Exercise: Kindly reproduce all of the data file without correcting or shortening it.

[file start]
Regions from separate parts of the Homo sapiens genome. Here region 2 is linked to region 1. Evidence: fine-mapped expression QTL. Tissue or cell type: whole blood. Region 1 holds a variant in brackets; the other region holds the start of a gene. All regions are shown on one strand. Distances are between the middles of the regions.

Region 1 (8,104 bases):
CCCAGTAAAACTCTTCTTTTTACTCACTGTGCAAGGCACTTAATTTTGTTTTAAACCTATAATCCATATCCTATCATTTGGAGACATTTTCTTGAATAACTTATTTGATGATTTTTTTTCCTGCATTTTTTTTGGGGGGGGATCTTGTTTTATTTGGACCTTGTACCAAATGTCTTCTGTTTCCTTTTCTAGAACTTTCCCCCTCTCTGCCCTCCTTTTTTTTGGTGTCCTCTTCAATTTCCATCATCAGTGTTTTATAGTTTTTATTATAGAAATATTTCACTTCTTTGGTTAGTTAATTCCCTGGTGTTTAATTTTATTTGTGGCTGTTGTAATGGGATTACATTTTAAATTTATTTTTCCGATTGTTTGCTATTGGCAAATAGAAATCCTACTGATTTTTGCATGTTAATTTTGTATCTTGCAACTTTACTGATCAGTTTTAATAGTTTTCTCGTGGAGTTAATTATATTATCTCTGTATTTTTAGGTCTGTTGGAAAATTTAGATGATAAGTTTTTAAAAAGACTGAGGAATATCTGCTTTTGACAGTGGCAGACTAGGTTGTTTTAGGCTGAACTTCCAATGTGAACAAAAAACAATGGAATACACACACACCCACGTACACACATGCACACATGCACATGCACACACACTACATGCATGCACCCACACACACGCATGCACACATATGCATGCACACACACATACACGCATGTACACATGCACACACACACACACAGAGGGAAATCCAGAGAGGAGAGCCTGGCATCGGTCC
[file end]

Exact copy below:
Regions from separate parts of the Homo sapiens genome. Here region 2 is linked to region 1. Evidence: fine-mapped expression QTL. Tissue or cell type: whole blood. Region 1 holds a variant in brackets; the other region holds the start of a gene. All regions are shown on one strand. Distances are between the middles of the regions.

Region 1 (8,104 bases):
CCCAGTAAAACTCTTCTTTTTACTCACTGTGCAAGGCACTTAATTTTGTTTTAAACCTATAATCCATATCCTATCATTTGGAGACATTTTCTTGAATAACTTATTTGATGATTTTTTTTCCTGCATTTTTTTTGGGGGGGGATCTTGTTTTATTTGGACCTTGTACCAAATGTCTTCTGTTTCCTTTTCTAGAACTTTCCCCCTCTCTGCCCTCCTTTTTTTTGGTGTCCTCTTCAATTTCCATCATCAGTGTTTTATAGTTTTTATTATAGAAATATTTCACTTCTTTGGTTAGTTAATTCCCTGGTGTTTAATTTTATTTGTGGCTGTTGTAATGGGATTACATTTTAAATTTATTTTTCCGATTGTTTGCTATTGGCAAATAGAAATCCTACTGATTTTTGCATGTTAATTTTGTATCTTGCAACTTTACTGATCAGTTTTAATAGTTTTCTCGTGGAGTTAATTATATTATCTCTGTATTTTTAGGTCTGTTGGAAAATTTAGATGATAAGTTTTTAAAAAGACTGAGGAATATCTGCTTTTGACAGTGGCAGACTAGGTTGTTTTAGGCTGAACTTCCAATGTGAACAAAAAACAATGGAATACACACACACCCACGTACACACATGCACACATGCACATGCACACACACTACATGCATGCACCCACACACACGCATGCACACATATGCATGCACACACACATACACGCATGTACACATGCACACACACACACACAGAGGGAAATCCAGAGAGGAGAGCCTGGCATCGGTCC